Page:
- High impact sports bras offer the highest amount of support for running, aerobics and mountain biking type exercises. They typically contain defined cup structure (similar to regular bras) to encapsulate and support each breast. Some high impact bras utilise both encapsulation and compression to maximise the support you need.
*(note, women with a larger breast size will need more support so opt for a medium impact sports bra for activities such as hiking and yoga to really support the lady guineapigs).
Theres much debate over the perfect method for sports bra fittings, and honestly there is none. Measuring over the bust tissue and band really doesn’t work anymore with the measurements varying from country to country, brand to brand, range to range and even each women herself. So don’t sweat it.
If you’ve never worn a sports bra before, start with your usual bra size, it should fit snugly without being so tight that you can’t breathe (cause y’know, that’s kind of important for running) when trying on your sports bra check these following points and you’ll be onto a winner:
- Band: check it is firm with 1-2inches of give available to actually breathe. Jump around in the changing room; the bra should move with you not independently. Also raise your arms up, if the band rides up – adjust the back closure or opt for a smaller size.
- Shoulder straps: again, ensure two fingers give between shoulder and strap is accessible. It shouldn’t dig in or glide off your shoulders. If you have a broader frame you may benefit from a cross-back strap style.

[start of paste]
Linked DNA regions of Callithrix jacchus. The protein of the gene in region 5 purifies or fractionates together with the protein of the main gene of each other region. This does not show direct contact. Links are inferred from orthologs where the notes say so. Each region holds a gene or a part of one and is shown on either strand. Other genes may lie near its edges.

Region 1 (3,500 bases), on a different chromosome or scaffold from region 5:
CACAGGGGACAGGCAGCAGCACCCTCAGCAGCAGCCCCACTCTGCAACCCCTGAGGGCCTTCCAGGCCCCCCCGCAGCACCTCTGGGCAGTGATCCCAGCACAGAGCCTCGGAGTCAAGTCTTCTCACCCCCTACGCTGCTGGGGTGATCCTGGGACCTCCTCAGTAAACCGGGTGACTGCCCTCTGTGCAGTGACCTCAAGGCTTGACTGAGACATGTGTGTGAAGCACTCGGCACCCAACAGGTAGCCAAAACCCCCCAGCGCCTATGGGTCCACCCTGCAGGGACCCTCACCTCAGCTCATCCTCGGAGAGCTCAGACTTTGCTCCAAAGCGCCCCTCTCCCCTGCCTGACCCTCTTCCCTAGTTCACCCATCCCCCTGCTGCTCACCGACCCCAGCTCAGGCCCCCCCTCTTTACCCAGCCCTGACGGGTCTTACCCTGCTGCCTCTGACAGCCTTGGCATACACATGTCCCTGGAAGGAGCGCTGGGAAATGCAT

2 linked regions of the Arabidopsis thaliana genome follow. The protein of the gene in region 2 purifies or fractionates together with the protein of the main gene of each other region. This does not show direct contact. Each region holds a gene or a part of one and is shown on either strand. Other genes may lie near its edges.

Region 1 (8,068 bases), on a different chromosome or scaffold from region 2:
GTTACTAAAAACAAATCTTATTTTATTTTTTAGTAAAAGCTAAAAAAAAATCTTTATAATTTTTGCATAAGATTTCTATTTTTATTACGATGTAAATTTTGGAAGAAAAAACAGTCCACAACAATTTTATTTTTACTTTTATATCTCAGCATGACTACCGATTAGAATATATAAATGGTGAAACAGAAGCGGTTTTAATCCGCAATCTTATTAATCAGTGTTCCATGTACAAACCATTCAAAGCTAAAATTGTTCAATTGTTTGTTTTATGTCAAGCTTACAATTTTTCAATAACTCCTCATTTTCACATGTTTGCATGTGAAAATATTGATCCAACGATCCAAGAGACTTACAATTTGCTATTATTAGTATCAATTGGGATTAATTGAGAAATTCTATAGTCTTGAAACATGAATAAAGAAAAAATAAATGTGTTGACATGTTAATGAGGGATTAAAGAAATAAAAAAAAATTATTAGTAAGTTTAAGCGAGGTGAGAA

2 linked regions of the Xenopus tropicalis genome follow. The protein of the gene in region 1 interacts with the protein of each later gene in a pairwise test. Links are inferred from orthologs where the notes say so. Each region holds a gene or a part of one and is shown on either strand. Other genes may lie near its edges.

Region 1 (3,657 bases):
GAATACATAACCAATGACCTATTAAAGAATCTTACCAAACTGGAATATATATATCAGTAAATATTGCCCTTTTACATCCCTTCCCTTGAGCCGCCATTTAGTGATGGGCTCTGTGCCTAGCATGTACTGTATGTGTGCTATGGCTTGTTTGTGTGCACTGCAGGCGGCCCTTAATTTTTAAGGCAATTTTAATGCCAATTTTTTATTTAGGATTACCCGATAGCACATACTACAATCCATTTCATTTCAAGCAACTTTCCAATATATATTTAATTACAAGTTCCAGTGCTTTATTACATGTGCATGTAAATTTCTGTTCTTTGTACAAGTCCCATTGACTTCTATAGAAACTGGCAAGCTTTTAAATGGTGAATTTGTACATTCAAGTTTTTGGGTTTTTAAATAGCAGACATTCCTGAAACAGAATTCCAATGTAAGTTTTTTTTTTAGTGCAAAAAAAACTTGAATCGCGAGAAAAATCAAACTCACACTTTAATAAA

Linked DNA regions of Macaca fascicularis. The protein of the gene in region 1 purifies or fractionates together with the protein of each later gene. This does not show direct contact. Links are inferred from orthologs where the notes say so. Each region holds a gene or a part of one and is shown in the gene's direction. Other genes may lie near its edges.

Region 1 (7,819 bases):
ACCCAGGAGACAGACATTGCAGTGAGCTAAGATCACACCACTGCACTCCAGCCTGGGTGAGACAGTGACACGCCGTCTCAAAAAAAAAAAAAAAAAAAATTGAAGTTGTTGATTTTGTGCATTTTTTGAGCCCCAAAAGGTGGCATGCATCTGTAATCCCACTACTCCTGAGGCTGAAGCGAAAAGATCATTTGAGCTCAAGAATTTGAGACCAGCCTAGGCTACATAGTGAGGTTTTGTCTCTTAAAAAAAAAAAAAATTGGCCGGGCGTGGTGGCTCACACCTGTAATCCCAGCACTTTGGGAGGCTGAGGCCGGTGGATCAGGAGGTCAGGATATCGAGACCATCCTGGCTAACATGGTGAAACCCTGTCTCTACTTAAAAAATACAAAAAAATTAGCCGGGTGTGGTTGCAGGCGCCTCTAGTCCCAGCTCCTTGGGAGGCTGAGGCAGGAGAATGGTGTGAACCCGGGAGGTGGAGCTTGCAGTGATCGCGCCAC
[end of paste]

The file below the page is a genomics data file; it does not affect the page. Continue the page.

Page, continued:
- Cup: wrinkles in the fabric is bad, indicating the cup is too big. Spilling out also isn’t ideal (sometimes the compression technology is intense) so ensure the cup feels natural and comfortable like your usual bras.
- Do the dance!: Mimick all the movements you will be doing, run on the spot, have a little one-woman-rave in the changing rooms before buying. Any discomfort or pain just swap in for another brand, type or colour (we all know colour matters).
Life of a sports bra.
The lifespan of your sports bra really depends how much you use it, there’s no time limit perse but once it stops being a little supportive running buddy, then its time to change; much like the life of your running trainers.
The tell-tale sign of needing to replace your sports bra is the laxity in the band (who wants laxity in a supportive relationship?) just remember to wash inside out on a low temperature and you’ll get along just fine.
Where to look next?
I’m glad you asked, there are some great options to try, I’ve linked some down below for you:
- ‘Take a 90-day Test Run’ Brookes Run Bras are offering an incredible deal, try for 90 days. Not happy run right back to the store for a free return.
- ‘M&S Extra high Impact non-wired sports bras size A-E’ this was a personal recommendation to me when training for my multiple marathon event. Marks and Spencer’s have done well on the bra front. Incredibly comfortable, front zipped for quick dressing and light on the price at £17.50!
- Nike swoosh pocket bra £35 with 6 hidden pockets would you believe.
- Berkeley bra £54 high support bra with pocket on the back of the racerback style sports bra, plenty of space for your dog-and-bone, (alright or just your phone)
And for those who need pockets?
There you have it, everything you need to know sports-bra wise to nail your next social run, training session or smash that PB, finally.